ISPI: 2019 is the year of Field Marshal Haftar

The Address | Benghazi – Libya

MILAN – The Institute for International Political Studies (ISPI), the oldest think tank in Italy specialized in international affairs, has published a series of articles under the banner ‘What awaits us in 2019?’ in which the Institute offers ten predictions for the year 2019.

One article, written by ISPI members Federica Saini Fasanotti and Arturo Varvelli, is titled ‘The Year of Haftar’.

In the article, the writers discuss the rise of Field Marshal Khalifa Haftar, General Commander of the Libya National Army (LNA), as a key figure in the Libyan and international scenes and his role in influencing the country’s political future.

“Yes. Khalifa Belqasim Haftar, a high-ranking military with deep political ambitions, in many ways represents Libya and its controversial nature,” reads the article’s first line.

Since the Libyan uprising in 2011, “the name of Haftar, connected more and more to the fate of Cyrenaica…  has been able to resist civil wars, tribal conflicts and international pressures.”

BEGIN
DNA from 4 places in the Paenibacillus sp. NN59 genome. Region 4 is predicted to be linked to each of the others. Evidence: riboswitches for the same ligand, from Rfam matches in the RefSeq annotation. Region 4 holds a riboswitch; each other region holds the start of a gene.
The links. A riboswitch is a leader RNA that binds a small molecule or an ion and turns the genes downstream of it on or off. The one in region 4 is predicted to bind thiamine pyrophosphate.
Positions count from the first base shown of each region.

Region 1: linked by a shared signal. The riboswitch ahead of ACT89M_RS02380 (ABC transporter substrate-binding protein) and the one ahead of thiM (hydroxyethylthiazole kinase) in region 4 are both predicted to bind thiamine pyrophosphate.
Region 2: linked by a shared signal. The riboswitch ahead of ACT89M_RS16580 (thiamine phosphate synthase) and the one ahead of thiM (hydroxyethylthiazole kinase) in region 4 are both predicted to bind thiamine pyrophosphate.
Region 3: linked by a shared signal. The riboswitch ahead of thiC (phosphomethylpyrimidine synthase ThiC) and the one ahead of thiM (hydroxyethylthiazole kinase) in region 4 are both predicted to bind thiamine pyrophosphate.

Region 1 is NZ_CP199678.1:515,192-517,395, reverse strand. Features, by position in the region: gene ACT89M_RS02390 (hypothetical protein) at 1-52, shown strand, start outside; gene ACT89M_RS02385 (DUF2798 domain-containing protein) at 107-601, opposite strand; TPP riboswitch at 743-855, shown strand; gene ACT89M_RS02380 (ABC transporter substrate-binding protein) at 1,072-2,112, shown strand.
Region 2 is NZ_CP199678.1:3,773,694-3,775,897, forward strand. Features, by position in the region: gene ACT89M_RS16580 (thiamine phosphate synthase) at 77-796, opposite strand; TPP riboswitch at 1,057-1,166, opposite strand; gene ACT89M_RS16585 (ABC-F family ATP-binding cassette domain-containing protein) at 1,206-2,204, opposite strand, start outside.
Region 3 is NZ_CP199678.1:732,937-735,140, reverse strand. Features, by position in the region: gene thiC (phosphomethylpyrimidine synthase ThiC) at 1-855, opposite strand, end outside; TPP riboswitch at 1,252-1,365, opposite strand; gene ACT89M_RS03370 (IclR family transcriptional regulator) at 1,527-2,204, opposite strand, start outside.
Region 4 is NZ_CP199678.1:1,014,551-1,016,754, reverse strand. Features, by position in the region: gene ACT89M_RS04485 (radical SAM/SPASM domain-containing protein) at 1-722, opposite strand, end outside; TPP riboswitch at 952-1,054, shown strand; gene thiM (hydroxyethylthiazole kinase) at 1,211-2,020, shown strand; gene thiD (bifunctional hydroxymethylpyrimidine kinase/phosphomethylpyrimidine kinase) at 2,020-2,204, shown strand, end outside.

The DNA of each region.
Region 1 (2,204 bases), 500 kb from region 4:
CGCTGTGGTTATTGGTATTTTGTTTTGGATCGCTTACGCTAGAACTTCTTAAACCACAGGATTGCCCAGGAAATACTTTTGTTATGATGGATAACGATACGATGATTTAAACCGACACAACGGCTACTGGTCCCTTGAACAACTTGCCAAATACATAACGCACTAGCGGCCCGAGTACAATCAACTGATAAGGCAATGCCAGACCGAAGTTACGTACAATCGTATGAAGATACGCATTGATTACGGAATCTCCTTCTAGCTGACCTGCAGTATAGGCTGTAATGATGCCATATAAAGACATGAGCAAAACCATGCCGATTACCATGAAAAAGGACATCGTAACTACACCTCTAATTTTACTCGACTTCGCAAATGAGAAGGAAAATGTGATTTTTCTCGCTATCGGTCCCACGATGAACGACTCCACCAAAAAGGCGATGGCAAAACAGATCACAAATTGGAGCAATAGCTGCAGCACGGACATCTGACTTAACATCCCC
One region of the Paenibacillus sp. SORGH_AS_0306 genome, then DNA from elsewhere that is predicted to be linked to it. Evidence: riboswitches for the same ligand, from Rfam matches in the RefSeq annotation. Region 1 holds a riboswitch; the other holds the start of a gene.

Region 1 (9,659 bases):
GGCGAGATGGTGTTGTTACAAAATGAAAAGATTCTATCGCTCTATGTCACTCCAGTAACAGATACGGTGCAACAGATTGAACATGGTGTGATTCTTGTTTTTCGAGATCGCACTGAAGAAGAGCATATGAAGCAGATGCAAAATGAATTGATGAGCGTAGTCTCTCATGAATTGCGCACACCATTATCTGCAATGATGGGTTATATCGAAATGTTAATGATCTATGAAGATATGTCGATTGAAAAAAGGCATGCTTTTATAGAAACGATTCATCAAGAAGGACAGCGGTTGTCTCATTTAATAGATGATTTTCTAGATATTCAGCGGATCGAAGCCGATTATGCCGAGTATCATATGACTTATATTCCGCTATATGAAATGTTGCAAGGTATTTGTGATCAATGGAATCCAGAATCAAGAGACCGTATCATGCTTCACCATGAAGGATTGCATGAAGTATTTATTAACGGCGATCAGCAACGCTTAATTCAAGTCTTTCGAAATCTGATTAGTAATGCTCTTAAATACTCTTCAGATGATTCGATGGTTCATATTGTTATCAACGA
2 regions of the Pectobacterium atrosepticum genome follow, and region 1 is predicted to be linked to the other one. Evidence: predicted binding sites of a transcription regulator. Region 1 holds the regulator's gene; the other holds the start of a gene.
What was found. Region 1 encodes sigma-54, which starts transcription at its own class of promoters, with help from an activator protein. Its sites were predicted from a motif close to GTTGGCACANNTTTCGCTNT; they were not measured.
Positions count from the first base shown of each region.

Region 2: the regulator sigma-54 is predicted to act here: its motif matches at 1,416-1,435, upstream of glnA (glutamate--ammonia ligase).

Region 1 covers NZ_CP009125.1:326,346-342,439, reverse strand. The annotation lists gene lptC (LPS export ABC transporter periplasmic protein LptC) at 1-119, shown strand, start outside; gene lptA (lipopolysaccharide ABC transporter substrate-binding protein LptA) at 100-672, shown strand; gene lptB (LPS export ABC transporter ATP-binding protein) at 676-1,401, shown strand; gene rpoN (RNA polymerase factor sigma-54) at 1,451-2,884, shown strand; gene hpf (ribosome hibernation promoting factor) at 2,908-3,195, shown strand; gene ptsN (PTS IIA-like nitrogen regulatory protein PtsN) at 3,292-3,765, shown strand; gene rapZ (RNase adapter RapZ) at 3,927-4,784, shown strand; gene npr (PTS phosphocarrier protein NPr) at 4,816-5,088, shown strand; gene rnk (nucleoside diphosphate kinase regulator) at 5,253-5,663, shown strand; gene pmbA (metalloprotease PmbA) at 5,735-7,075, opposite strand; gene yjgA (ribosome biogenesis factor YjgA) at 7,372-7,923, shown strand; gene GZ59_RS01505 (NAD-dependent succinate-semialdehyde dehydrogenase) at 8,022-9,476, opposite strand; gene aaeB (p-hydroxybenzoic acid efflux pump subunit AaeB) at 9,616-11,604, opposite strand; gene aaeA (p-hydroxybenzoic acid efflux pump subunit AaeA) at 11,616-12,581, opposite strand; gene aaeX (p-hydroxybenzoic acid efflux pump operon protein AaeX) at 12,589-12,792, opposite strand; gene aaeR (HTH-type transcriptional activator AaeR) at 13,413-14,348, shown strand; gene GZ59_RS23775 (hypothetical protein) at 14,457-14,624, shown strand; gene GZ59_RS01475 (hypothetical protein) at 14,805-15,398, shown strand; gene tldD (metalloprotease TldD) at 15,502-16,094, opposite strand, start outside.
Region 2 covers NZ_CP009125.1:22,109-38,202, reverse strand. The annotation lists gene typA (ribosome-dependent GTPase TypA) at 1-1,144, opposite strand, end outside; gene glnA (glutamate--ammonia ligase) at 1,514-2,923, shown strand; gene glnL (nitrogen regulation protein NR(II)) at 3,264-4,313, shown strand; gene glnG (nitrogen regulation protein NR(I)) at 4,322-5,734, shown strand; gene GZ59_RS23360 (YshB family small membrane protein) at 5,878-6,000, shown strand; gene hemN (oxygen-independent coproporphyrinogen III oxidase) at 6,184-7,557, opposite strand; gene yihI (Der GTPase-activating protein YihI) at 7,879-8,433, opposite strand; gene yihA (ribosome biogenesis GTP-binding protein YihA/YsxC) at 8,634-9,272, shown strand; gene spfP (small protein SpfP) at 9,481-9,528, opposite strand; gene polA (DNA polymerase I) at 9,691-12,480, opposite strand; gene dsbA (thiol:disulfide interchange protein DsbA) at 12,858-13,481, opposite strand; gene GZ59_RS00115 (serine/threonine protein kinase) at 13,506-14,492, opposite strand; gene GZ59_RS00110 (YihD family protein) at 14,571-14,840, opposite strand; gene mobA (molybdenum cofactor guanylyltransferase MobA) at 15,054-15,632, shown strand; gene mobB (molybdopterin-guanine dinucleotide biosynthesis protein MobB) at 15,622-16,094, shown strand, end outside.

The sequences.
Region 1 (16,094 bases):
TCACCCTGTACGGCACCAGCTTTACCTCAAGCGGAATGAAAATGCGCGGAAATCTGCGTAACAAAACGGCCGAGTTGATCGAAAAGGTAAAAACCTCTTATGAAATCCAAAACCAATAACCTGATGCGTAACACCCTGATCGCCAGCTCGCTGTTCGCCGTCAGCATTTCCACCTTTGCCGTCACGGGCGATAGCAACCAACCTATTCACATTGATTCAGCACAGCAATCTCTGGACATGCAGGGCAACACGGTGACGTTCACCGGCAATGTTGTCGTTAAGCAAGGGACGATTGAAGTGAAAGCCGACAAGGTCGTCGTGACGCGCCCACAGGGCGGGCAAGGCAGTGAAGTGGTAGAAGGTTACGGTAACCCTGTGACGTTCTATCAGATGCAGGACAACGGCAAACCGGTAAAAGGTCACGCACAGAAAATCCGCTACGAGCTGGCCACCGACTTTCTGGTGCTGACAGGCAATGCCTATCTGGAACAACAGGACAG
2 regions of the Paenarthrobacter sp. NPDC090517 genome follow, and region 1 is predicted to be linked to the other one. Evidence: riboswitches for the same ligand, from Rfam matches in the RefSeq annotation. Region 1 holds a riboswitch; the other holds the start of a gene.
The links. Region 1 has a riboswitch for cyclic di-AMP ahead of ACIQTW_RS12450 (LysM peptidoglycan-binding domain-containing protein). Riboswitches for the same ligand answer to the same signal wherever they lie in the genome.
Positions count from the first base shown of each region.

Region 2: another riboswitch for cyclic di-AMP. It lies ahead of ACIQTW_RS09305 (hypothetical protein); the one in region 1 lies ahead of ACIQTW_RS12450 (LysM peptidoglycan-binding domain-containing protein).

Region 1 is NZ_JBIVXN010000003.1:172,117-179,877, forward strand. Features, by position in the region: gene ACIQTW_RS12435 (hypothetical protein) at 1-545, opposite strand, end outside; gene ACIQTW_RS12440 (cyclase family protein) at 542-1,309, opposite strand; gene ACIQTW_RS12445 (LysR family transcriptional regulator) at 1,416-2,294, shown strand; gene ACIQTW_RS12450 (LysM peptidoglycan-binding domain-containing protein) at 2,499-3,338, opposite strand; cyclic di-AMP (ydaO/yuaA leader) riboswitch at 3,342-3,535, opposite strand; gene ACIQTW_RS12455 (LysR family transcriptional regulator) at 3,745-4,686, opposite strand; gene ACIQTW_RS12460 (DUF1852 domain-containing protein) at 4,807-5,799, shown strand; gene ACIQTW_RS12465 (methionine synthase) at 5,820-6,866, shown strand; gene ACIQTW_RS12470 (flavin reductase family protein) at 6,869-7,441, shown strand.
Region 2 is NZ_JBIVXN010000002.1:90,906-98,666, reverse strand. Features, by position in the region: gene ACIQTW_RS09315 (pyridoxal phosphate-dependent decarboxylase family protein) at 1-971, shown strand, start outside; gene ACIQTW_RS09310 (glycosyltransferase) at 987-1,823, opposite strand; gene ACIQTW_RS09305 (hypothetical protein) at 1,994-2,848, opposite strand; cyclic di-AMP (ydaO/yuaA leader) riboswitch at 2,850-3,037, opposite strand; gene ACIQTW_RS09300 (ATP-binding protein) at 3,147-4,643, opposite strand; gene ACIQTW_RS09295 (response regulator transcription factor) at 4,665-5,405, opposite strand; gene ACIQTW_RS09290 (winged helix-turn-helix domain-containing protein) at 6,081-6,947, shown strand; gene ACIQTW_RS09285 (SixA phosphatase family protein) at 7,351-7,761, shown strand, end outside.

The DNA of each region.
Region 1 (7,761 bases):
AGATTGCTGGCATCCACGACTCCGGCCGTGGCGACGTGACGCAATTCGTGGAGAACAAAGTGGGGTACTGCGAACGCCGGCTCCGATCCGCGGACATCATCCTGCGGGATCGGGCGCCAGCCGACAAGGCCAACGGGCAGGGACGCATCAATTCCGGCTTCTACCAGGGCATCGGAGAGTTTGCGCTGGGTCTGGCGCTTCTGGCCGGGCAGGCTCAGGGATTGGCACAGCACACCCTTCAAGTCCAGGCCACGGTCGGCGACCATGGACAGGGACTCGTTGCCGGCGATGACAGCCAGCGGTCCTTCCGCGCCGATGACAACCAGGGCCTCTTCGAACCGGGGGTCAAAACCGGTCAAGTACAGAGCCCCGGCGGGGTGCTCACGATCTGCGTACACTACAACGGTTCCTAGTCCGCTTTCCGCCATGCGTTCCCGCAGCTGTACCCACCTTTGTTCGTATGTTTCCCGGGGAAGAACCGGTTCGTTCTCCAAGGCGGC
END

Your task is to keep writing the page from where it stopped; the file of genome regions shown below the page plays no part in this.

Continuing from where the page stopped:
“Day after day he was able to overcome the clutches of the Cyrenaica tribes, to attract the interest and material support also of foreign powers of a certain caliber, such as Egypt, the United Arab Emirates, Russia.”

“His voice has become increasingly heard, even in Europe, as evidenced by the case of Italy, deaf in front of its initial calls for a revolution that ended, has changed clearly, as was evident at the last conference for Libya, held in Palermo last November, where the Libyan military was able to be a star performer.”

The articles also asserted that the influence of Field Marshal Haftar transcends the political level to reach the territorial level

“Haftar has not only gained space at the political level, but also at the territorial level. Militarily he did not give up his grip on the Libyan desert, reaching up to some cornerstones of Fezzan, at the gates of the Tripolitania.”

The article also stated that Field Marshal Haftar was able to accomplish what no one has accomplished in Libya in the past eight years, and that is unity by fighting terrorism.

“Haftar has managed to accomplish what no one in the last eight years in Tripolitania and Fezzan has managed to do: unify – albeit militarily – a vast and heterogeneous territory,”

The articles concluded by predicting that if Field Marshal Haftar wins Libya’s elections next year, he “could boast a clear leadership” in the country and help bring it out of chaos.

“If a majority, albeit a relative, came out from the next election, close to Haftar, the game would be done. The general could boast a clear leadership role supported by renewed international legitimacy.”


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